Featuring more than 40 unique animal portraits, the pages invite kids to explore each creature’s markings, textures, and attributes in stunning detail, while calling on all of us to help protect each and every one. Three picture-packed gatefolds inside showcase even more familiar and exotic species. These images are part of Sartore’s lifelong project to photograph every animal in the world, with special attention given to disappearing and endangered species.

What did you receive?

Mailbox Monday #405

Mailbox Monday, created by Marcia at To Be Continued, formerly The Printed Page, has a permanent home at its own blog.

To check out what everyone has received over the last week, visit the blog and check out the links. Leave yours too.

Also, each week, Leslie, Vicki, and I will share the Books that Caught Our Eye from everyone’s weekly links.

Here’s what I received:

The Secret Life of Lilykins by Max Goodman, illustrated by Erik Mace, for review.

On the surface, Lilykins lives the life of a typical house cat. But Lilykins has another life – a secret life – that transports her to a world of incredible adventures. “The Secret Life of Lilykins” is a story filled with animals, adventure and absurdity. But at its core, it’s a story about the power of imagination.

Doctor Who Psychology: A Madman with a Box by Travis Langley and Katy Manning, a surprise from Sterling Publishing.

If a person could travel eternally through space and time, how would this power affect him, psychologically and emotionally? In a fun and accessible way, Doctor Who Psychology explores this question through an analysis of the longest-running sci-fi TV series of all time. This fascinating in-depth academic study, edited by Travis Langley, contains 20 essays delving into the psychology behind the time-traveling Doctor in his many iterations, as well as his companions and his foes.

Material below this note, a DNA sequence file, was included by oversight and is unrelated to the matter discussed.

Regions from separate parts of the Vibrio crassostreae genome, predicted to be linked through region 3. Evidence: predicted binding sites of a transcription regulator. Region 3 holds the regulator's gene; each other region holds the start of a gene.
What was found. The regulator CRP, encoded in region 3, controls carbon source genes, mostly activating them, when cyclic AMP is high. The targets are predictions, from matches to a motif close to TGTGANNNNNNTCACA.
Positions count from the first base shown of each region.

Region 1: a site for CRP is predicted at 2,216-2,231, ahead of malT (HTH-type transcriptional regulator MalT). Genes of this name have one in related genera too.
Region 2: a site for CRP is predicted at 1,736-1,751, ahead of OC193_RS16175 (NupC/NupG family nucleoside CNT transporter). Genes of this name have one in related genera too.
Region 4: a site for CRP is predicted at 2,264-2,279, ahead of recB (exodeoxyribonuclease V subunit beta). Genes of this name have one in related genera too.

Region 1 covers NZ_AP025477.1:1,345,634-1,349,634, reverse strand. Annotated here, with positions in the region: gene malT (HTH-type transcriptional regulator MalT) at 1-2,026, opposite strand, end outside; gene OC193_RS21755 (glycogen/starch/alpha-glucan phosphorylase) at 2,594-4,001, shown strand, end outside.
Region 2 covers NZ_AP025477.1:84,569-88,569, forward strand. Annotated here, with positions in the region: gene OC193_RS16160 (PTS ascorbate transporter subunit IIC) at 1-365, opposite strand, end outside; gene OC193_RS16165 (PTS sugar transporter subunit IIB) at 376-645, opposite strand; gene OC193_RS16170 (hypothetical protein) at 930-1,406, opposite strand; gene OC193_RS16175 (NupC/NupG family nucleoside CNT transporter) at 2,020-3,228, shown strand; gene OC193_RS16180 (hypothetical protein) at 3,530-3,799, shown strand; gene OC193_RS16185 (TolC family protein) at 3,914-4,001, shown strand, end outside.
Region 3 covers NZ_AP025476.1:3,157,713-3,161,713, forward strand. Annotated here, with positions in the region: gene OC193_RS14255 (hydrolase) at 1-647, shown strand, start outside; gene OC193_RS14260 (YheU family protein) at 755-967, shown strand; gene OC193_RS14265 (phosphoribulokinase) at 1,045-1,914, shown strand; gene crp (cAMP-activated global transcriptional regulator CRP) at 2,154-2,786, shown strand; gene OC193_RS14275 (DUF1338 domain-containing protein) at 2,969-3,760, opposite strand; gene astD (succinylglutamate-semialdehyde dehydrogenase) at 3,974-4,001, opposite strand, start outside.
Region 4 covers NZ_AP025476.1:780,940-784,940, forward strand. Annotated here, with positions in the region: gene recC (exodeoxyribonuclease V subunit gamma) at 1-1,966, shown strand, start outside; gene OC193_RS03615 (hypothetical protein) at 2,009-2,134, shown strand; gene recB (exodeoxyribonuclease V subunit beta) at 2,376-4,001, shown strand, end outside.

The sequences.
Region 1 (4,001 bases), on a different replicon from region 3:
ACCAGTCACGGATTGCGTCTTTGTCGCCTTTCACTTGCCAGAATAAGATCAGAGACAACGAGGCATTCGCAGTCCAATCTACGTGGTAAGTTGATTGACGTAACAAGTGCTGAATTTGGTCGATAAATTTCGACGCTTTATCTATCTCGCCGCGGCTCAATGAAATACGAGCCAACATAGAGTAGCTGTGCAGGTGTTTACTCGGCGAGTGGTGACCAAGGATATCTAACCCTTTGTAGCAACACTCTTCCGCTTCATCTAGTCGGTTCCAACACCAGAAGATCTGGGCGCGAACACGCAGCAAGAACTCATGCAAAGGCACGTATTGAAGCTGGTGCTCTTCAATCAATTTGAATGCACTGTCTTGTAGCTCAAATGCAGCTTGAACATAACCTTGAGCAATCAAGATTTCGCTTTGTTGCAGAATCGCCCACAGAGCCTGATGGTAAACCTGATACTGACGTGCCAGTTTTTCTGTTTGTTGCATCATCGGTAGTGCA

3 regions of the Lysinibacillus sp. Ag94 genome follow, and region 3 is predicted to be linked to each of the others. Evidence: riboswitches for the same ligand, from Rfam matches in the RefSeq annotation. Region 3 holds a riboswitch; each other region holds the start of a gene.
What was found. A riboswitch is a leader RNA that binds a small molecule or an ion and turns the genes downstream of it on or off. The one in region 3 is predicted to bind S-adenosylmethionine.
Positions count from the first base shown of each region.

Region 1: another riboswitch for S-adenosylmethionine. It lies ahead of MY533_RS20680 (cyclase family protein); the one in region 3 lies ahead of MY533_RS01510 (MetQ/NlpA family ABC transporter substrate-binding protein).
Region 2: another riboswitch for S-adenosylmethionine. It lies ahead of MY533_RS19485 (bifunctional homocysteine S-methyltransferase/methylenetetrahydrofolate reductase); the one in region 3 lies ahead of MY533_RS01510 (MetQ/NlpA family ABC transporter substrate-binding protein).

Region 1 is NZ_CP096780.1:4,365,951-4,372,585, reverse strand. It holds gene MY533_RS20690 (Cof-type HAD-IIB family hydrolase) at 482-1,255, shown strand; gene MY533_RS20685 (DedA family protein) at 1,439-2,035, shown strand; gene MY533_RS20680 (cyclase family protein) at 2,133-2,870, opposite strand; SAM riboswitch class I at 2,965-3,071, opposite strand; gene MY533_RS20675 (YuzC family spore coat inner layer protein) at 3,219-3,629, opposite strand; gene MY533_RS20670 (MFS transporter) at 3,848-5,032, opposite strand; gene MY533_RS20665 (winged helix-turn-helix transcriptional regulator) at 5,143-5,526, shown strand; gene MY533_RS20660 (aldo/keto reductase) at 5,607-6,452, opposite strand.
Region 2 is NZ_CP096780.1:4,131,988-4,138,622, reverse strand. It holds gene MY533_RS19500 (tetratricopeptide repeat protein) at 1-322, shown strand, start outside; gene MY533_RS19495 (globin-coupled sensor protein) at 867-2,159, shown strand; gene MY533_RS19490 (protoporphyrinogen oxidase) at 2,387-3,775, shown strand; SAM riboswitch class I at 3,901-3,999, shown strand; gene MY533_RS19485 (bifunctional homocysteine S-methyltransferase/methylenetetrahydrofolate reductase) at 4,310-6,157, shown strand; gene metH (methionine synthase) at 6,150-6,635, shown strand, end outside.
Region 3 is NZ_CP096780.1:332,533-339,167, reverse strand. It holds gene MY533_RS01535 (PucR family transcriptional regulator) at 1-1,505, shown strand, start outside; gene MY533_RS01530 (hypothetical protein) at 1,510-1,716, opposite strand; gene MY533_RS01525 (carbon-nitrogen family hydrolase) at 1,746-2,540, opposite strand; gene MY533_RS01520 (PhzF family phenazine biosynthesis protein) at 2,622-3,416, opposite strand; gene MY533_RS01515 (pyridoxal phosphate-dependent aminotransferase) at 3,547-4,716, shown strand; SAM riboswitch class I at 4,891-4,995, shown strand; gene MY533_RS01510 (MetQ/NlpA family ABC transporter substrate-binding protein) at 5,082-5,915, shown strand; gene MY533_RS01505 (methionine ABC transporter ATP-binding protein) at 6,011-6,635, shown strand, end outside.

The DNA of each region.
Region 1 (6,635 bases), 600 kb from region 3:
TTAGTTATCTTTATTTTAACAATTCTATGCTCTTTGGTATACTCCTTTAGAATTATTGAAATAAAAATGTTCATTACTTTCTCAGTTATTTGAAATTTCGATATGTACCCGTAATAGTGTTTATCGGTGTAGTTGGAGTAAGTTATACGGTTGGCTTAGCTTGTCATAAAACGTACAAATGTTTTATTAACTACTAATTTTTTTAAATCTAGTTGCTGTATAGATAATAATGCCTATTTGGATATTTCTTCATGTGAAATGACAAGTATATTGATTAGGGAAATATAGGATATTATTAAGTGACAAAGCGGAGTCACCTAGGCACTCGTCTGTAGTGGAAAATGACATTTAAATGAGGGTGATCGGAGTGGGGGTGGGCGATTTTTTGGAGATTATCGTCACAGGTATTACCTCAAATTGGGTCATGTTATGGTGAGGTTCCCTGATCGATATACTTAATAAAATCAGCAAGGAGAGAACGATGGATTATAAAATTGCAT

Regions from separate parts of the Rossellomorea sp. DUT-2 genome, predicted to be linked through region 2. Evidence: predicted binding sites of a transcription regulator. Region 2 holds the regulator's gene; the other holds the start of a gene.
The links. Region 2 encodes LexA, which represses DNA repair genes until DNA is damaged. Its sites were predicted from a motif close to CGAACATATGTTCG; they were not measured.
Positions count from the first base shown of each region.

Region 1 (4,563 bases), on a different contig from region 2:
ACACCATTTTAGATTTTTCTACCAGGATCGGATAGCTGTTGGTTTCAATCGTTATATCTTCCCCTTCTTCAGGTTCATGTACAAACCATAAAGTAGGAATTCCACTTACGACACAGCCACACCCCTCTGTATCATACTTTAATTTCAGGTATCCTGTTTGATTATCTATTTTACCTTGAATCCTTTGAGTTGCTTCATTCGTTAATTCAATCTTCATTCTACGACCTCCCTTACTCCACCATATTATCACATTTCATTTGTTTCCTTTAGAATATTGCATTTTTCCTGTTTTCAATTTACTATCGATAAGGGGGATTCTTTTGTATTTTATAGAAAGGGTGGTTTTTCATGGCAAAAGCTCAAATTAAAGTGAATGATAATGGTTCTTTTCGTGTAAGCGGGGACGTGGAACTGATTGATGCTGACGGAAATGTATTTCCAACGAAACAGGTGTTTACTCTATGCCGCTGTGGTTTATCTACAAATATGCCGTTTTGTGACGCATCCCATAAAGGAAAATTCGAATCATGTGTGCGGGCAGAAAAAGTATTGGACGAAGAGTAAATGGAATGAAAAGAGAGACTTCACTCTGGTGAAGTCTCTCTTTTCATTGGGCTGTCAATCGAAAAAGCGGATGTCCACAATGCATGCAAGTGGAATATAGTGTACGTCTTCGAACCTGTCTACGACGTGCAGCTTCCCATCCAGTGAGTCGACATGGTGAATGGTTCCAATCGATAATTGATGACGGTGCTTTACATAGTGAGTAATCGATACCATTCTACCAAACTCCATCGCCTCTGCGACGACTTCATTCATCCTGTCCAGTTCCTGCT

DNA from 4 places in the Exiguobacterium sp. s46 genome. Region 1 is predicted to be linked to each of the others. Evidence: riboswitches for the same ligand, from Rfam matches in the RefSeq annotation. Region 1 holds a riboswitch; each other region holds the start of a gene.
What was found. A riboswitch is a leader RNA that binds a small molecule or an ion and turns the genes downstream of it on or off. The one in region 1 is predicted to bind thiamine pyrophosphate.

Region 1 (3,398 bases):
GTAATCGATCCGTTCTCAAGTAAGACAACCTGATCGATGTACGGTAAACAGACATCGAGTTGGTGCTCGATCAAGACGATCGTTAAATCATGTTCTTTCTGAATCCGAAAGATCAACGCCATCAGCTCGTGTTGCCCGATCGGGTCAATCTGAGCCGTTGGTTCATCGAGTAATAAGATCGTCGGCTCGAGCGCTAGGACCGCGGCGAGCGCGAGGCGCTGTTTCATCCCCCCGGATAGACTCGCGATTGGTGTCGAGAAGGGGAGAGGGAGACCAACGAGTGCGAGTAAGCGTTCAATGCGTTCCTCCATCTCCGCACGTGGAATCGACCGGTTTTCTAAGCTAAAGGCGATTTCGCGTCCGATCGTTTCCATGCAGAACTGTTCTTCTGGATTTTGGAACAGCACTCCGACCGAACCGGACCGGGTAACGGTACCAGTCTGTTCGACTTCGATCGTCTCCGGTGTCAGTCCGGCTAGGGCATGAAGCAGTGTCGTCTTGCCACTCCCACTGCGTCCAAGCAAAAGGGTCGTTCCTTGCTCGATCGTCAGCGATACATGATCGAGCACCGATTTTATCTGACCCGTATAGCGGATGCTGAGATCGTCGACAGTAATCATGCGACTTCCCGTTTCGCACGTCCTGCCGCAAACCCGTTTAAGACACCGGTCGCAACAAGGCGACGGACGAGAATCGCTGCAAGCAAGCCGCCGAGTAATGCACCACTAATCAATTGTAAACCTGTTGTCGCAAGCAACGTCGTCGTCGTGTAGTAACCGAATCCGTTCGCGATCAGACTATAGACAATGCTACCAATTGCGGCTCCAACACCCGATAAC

The Women in the Castle by Jessica Shattuck from Diary of an Eccentric.

Set at the end of World War II, in a crumbling Bavarian castle that once played host to all of German high society, a powerful and propulsive story of three widows whose lives and fates become intertwined—an affecting, shocking, and ultimately redemptive novel from the author of the New York Times Notable Book The Hazards of Good Breeding

Amid the ashes of Nazi Germany’s defeat, Marianne von Lingenfels returns to the once grand castle of her husband’s ancestors, an imposing stone fortress now fallen into ruin following years of war. The widow of a resistor murdered in the failed July, 20, 1944, plot to assassinate Adolf Hitler, Marianne plans to uphold the promise she made to her husband’s brave conspirators: to find and protect their wives, her fellow resistance widows.

First, Marianne rescues six-year-old Martin, the son of her dearest childhood friend, from a Nazi reeducation home. Together, they make their way across the smoldering wreckage of their homeland to Berlin, where Martin’s mother, the beautiful and naïve Benita, has fallen into the hands of occupying Red Army soldiers. Then she locates Ania, another resistor’s wife, and her two boys, now refugees languishing in one of the many camps that house the millions displaced by the war.

As Marianne assembles this makeshift family from the ruins of her husband’s resistance movement, she is certain their shared pain and circumstances will hold them together. But she quickly discovers that the black-and-white, highly principled world of her privileged past has become infinitely more complicated, filled with secrets and dark passions that threaten to tear them apart. Eventually, all three women must come to terms with the choices that have defined their lives before, during, and after the war—each with their own unique share of challenges.

What did you receive?